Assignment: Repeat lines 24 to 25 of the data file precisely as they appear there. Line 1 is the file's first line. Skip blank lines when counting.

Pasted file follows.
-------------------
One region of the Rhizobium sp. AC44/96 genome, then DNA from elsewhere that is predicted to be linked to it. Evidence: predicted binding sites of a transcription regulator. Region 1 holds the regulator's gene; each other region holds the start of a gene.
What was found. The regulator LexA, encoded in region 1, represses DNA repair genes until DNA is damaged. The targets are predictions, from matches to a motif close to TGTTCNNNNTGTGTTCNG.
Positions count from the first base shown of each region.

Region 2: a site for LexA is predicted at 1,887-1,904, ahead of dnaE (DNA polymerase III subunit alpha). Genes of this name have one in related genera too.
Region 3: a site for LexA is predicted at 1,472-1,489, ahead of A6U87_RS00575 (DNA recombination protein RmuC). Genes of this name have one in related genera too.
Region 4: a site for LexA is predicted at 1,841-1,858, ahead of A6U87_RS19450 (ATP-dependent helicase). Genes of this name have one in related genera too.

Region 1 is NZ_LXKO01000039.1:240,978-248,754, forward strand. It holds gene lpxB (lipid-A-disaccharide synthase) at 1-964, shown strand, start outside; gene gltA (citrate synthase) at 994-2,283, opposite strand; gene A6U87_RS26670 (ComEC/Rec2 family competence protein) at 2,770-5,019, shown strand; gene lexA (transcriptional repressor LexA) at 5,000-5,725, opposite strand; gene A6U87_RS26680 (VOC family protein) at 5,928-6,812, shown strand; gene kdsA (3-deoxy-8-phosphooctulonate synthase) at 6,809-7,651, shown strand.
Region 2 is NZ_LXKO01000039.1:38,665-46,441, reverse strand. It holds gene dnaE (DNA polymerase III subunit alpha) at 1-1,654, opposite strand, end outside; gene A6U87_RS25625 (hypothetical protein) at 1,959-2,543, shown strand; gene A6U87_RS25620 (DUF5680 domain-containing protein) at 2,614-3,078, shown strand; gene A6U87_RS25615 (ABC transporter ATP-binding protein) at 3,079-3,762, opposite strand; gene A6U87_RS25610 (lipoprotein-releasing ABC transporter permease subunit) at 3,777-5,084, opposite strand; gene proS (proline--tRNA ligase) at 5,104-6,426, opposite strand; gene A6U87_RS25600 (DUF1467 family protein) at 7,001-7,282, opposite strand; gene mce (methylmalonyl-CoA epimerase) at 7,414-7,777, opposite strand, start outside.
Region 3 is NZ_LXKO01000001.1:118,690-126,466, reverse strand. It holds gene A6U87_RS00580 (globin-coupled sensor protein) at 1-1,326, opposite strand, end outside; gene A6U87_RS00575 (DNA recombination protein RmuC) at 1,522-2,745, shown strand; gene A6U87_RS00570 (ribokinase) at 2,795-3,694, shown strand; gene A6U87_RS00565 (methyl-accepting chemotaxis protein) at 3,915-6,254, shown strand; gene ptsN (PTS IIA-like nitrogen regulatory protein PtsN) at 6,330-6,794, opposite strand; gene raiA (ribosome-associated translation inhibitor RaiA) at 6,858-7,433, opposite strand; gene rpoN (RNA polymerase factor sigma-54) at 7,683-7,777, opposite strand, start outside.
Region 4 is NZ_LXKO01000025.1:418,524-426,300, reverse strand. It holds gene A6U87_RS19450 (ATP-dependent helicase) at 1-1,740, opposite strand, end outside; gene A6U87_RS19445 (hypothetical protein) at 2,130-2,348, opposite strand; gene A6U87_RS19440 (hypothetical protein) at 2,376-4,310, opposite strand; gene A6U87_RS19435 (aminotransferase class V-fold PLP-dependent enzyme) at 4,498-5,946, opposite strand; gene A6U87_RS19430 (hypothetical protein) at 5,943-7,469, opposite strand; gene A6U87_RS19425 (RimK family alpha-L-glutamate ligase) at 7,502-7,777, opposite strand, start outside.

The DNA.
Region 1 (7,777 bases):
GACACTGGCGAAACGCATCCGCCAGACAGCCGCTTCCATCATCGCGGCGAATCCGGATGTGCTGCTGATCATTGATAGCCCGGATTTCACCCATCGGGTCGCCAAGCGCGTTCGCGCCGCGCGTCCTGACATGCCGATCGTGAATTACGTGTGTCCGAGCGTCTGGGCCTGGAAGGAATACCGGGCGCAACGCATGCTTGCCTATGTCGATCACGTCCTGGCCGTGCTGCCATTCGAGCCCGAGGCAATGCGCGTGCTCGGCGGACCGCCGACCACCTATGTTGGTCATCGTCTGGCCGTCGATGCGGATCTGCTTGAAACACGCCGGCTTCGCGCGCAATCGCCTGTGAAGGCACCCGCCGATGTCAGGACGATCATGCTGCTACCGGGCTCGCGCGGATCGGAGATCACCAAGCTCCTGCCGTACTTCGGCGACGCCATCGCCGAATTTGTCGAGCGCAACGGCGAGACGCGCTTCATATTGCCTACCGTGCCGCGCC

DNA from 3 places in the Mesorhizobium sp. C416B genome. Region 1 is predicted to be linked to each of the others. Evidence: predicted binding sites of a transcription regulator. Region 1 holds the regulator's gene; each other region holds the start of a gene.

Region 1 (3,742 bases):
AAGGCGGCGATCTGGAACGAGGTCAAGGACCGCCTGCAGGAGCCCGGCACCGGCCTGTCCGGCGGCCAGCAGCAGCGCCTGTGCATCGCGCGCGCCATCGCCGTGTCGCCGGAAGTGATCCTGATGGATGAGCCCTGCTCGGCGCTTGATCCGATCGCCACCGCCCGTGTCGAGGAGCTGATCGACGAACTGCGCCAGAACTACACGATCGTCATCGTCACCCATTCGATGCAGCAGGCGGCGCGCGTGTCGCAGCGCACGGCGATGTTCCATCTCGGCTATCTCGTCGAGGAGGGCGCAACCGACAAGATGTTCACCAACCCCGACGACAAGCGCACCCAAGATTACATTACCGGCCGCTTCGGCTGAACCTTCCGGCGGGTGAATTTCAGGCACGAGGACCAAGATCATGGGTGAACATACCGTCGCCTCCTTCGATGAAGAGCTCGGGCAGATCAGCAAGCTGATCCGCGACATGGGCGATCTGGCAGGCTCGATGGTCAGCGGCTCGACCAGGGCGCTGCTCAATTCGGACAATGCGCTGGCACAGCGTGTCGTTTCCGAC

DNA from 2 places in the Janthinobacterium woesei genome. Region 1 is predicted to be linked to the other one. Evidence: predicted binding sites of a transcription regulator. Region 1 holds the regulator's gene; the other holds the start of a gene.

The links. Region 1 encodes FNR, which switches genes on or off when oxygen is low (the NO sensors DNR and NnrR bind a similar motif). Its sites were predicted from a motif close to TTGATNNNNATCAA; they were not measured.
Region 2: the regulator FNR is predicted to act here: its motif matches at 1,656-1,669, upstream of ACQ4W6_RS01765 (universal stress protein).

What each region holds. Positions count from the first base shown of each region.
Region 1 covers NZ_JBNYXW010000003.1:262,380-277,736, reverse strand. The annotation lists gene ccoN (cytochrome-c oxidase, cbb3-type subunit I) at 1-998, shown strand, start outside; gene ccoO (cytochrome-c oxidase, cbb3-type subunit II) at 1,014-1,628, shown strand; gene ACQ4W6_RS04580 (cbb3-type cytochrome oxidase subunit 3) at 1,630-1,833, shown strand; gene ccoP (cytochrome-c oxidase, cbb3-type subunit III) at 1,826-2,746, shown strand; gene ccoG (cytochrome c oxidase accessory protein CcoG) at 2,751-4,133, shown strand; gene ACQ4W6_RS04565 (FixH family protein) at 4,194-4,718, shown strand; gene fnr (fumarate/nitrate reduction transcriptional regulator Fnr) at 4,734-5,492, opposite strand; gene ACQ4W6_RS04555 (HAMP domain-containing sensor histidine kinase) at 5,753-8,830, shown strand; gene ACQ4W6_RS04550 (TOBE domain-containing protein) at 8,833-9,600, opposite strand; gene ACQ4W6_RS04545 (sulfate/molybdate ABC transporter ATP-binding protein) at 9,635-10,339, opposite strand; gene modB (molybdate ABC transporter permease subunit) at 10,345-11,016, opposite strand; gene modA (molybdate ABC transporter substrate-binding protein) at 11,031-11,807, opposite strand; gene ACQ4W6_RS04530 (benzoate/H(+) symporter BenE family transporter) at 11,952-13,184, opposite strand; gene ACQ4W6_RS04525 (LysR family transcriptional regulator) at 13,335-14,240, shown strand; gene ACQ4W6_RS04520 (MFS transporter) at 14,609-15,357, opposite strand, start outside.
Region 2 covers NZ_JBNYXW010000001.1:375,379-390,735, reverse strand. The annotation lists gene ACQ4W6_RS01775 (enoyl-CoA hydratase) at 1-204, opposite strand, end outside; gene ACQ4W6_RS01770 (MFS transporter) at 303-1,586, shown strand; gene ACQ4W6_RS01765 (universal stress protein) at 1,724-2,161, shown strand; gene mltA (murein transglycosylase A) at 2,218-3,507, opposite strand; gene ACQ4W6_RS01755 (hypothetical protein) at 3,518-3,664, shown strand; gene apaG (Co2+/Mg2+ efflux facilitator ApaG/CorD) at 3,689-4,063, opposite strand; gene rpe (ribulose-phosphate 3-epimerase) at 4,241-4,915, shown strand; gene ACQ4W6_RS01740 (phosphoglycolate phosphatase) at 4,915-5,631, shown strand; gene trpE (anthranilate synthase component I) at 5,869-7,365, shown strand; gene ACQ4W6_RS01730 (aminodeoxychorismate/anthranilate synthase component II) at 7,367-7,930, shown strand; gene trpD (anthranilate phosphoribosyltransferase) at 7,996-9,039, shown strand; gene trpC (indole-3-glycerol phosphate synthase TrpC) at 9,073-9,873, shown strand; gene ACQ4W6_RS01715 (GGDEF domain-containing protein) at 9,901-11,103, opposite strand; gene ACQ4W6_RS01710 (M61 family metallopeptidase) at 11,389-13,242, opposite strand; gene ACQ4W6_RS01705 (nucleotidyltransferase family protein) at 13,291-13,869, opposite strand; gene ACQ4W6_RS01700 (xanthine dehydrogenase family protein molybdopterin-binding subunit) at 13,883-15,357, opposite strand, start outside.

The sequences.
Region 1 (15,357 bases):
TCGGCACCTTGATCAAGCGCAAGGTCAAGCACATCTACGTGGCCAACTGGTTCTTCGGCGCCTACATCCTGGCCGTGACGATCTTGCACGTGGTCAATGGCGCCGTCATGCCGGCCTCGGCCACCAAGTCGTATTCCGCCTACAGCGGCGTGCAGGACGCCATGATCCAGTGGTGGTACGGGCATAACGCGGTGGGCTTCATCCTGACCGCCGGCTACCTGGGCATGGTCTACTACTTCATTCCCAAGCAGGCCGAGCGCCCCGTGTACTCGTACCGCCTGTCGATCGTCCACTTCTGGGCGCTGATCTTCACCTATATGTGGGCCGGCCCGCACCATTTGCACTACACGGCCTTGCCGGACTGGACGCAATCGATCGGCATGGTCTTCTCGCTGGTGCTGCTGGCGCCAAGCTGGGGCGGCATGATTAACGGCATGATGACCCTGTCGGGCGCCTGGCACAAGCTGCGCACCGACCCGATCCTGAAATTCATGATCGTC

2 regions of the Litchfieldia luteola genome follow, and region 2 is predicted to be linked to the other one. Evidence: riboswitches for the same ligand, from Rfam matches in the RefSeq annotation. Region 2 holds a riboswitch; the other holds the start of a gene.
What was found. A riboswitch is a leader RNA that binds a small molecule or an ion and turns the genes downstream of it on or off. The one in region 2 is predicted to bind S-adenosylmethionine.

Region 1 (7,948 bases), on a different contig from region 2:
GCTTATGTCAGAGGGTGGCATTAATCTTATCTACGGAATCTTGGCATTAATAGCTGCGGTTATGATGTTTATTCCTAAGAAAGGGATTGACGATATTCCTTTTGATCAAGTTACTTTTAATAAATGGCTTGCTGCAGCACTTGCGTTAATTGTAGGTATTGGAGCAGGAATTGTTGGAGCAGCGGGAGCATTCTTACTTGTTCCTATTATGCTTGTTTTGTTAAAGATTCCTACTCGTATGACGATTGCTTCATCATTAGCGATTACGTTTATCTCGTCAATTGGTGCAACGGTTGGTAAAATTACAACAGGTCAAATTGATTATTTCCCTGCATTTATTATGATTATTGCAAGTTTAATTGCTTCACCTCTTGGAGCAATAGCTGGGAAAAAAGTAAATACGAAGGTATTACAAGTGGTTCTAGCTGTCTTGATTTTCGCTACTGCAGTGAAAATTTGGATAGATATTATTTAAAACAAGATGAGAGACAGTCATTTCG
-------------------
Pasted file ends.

Region 1 (15,357 bases):
TCGGCACCTTGATCAAGCGCAAGGTCAAGCACATCTACGTGGCCAACTGGTTCTTCGGCGCCTACATCCTGGCCGTGACGATCTTGCACGTGGTCAATGGCGCCGTCATGCCGGCCTCGGCCACCAAGTCGTATTCCGCCTACAGCGGCGTGCAGGACGCCATGATCCAGTGGTGGTACGGGCATAACGCGGTGGGCTTCATCCTGACCGCCGGCTACCTGGGCATGGTCTACTACTTCATTCCCAAGCAGGCCGAGCGCCCCGTGTACTCGTACCGCCTGTCGATCGTCCACTTCTGGGCGCTGATCTTCACCTATATGTGGGCCGGCCCGCACCATTTGCACTACACGGCCTTGCCGGACTGGACGCAATCGATCGGCATGGTCTTCTCGCTGGTGCTGCTGGCGCCAAGCTGGGGCGGCATGATTAACGGCATGATGACCCTGTCGGGCGCCTGGCACAAGCTGCGCACCGACCCGATCCTGAAATTCATGATCGTC